Today on Slate, in the Dear Prudence column there was an inquiry from a young professional swimming in debt.
I’m an attorney with a mountain of student and credit card debt. Before I got married, I told my wife about this, but thought I owed about $100,000. It turns out to be about $170,000. When I finally added up the total eight months ago and told her, she accused me of lying previously. My job barely pays me enough to cover our monthly expenses, but I’m supposed to be moving up. I continually look for new jobs and am trying to advance in my company, but that takes time. My wife is in her early 30s and is desperate to have kids and buy our own home, but she insists we can't because of our financial situation. When I have gone to interviews and was not hired, she blamed me for doing something wrong to blow it. A few days ago she found out one of her friends had a couple interviews for a much higher paying job. She became extremely frustrated, insulted my work ethic, and now won't speak to me. I don't know what to do. Should I stay in a relationship that is this unsupportive?
—No Pots to Piss in
I'm afraid this is a common problem, and it seems to only be getting worse and college, graduate school and professional school go up in price. A quick review of the ABA tuition charts show that tuition at a private law school in 2001 ran about $23,000, but in 2011 was up to $39,000. According to the New York Times, 90% of law students finance their education and the average debt in 2001 was $70,000 and in 2011 was $125,000. So, $170,000 in debt for a private law school education doesn't seem that far off from these "average" numbers.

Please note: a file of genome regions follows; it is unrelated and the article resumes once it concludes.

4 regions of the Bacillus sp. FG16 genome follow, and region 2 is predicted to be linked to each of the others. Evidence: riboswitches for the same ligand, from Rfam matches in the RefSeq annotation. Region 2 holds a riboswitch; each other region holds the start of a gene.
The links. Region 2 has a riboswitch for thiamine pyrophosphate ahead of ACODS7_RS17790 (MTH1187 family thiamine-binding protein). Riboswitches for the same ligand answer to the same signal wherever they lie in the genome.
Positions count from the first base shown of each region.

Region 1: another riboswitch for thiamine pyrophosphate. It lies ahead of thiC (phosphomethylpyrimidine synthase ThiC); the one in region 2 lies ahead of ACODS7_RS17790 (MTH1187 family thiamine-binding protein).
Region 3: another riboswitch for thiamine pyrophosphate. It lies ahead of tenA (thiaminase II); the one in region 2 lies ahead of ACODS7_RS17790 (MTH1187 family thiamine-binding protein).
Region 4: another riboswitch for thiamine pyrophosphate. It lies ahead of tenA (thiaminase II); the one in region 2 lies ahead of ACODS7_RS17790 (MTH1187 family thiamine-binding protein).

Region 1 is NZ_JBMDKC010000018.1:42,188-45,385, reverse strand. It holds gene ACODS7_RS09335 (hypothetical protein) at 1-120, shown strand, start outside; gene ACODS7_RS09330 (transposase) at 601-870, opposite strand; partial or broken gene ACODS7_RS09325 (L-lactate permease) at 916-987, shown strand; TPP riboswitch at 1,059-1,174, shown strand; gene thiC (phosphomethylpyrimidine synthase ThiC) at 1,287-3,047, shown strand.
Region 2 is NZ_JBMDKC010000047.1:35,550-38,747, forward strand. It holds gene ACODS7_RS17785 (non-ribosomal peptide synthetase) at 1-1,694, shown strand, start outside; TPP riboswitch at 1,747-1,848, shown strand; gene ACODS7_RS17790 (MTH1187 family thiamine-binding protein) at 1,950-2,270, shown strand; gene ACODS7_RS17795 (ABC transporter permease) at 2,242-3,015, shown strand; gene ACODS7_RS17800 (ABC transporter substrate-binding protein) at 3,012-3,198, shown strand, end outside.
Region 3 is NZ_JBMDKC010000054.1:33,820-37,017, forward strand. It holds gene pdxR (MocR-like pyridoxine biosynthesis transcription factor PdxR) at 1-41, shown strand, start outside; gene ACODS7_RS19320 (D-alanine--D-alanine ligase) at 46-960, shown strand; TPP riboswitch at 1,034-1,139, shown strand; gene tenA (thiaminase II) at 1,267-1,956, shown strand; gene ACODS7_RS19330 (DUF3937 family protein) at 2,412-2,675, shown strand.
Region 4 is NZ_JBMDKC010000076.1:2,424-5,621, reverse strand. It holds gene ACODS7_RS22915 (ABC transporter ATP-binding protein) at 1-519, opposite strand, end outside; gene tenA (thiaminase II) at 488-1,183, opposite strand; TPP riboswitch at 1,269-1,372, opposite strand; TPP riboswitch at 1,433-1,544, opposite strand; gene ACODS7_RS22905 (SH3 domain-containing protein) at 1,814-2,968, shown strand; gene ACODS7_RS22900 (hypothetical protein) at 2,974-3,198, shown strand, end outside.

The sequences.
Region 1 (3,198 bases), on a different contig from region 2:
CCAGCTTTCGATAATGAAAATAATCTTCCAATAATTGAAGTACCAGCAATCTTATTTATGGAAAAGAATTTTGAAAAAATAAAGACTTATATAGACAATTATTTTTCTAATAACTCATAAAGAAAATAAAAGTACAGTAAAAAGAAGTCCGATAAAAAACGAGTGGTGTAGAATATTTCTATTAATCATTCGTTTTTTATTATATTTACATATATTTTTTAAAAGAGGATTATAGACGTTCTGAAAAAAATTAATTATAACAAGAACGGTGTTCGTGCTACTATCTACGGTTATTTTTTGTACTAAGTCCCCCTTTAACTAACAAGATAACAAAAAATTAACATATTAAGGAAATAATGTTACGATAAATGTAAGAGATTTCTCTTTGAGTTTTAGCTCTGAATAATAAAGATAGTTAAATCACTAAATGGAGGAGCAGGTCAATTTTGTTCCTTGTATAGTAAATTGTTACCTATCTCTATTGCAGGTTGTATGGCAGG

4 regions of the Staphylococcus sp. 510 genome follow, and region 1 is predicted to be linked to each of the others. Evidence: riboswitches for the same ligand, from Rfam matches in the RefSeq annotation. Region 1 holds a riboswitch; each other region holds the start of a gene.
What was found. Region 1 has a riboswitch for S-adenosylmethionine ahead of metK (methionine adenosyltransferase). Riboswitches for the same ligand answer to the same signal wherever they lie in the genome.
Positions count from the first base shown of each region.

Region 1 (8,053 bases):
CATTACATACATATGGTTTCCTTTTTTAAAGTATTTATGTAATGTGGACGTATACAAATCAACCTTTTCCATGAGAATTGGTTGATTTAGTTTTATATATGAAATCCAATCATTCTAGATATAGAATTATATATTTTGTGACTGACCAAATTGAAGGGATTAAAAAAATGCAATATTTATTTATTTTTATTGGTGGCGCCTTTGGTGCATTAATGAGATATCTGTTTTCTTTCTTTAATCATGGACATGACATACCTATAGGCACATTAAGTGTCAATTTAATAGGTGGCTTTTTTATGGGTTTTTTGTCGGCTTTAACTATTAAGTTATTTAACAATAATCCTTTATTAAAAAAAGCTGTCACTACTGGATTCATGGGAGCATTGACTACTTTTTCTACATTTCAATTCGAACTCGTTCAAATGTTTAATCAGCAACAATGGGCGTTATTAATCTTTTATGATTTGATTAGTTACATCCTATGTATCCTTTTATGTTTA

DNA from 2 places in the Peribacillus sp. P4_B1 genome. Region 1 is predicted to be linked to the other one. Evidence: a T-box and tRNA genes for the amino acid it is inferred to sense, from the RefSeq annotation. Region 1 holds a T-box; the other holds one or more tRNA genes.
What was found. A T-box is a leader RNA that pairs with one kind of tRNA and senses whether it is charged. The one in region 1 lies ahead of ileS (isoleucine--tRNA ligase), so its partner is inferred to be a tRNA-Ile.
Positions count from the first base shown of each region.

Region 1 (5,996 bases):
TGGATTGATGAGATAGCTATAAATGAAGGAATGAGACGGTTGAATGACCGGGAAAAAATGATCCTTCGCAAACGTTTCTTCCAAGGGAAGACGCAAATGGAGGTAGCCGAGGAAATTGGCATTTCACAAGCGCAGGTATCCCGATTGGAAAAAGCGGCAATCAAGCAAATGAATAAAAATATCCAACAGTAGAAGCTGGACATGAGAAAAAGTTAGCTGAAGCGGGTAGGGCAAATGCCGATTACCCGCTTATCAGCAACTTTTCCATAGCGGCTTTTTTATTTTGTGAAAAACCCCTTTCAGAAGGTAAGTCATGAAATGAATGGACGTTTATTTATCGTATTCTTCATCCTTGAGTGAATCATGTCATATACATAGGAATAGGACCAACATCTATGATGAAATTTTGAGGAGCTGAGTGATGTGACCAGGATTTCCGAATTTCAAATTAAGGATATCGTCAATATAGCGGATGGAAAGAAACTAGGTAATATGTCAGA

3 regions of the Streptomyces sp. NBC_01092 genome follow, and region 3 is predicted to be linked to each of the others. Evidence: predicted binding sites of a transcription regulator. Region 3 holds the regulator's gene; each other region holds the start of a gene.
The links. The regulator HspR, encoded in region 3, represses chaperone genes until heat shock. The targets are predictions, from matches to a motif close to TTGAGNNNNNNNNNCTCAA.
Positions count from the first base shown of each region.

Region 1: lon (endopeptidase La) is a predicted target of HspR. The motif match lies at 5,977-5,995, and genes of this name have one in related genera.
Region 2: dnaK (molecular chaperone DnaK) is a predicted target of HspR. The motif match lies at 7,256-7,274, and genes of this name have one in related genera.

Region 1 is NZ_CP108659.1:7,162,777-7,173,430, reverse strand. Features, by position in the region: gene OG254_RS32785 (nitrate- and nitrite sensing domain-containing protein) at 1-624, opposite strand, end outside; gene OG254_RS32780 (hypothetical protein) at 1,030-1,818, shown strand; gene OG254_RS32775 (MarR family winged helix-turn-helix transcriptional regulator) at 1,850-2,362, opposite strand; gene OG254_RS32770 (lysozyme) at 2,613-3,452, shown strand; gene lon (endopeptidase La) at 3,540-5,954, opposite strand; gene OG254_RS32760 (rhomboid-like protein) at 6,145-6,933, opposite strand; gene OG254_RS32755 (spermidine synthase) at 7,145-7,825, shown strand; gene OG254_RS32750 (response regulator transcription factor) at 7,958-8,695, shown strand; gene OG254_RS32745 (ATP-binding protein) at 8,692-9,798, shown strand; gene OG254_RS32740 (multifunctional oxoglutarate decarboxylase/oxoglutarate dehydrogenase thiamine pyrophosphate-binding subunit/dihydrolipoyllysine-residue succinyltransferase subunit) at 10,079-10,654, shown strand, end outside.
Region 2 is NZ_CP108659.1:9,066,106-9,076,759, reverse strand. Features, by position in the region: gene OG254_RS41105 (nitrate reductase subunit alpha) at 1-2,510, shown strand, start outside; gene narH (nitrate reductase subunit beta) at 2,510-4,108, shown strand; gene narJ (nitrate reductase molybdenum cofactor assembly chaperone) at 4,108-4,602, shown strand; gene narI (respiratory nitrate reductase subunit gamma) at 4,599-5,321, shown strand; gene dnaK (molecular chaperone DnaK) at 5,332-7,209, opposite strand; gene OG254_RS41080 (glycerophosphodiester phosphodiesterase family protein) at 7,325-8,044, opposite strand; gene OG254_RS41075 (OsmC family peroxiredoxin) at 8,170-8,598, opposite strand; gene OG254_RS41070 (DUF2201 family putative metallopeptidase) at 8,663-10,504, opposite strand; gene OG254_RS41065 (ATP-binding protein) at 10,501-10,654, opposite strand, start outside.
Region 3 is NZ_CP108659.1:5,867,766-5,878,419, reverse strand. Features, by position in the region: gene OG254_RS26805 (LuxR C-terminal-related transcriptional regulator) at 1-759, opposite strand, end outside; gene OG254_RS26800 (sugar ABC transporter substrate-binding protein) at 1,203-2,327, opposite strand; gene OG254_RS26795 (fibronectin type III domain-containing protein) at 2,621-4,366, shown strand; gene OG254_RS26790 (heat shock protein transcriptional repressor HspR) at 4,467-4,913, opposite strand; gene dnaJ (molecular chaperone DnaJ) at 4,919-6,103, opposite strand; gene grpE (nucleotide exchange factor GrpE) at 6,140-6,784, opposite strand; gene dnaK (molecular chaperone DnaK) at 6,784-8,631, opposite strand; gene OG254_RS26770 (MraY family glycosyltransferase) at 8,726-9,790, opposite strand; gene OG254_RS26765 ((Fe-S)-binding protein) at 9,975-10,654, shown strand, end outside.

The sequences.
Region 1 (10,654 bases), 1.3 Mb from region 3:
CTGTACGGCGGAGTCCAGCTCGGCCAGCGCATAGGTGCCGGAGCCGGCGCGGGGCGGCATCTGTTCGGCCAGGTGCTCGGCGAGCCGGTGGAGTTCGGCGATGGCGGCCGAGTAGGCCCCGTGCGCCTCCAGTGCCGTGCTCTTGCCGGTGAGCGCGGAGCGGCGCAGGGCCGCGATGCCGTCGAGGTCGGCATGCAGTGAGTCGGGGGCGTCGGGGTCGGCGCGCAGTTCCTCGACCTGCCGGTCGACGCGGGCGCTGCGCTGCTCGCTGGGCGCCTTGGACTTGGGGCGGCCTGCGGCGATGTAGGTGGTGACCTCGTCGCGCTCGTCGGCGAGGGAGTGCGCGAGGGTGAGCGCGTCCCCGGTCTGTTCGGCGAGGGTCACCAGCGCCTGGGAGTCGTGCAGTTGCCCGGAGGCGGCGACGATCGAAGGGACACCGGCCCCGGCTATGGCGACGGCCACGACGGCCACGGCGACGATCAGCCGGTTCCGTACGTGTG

Here is Prudie's response:
It’s too bad your wife is incapable of procuring one of those high-paying jobs she thinks are so easy to get. Sadly, there are so many young people in your situation—people who wonder if crushing debt will ever allow them to start families or have a normal life. When you told your then-fiancée you were one of those burdened people, the two of you should have looked closely at your finances and started figuring out a long-term plan toward solvency. If that didn’t interest her, she should have walked. Instead, you now have another burden: a punitive spouse who blames you for everything. I hope your health insurance covers couples counseling. Even if it doesn't, paying for a few sessions will clarify whether you can save a marriage in which you get the silent treatment because someone else got a job.
Before Mr. Sam and I moved in together we had a major financial summit, in which we brought our credit reports and a list of debts and assets. At the point of our financial summit we were in love and in a committed relationship. I remember that I was worried about what I was going to learn and if it was going to impact our relationship and our plan for the future. Luckily, his disclosure was better than I thought and I could see a way forward together. But, we didn't actually create a joint plan for killing the debt or for our financial futures until a couple of years later when we were married.
For the couple in the Dear Prudie column, it seems like they didn't have a financial disclosure discussion until they were already engaged and the disclosure wasn't complete. I also find myself wondering about the wife's career and how much she is contributing to killing the debt.
How about you, did you have a financial summit with your significant other before you married? Have you walked away from a relationship due to a person's poor financial skills/habits? Has student loan debt impacted your life choices?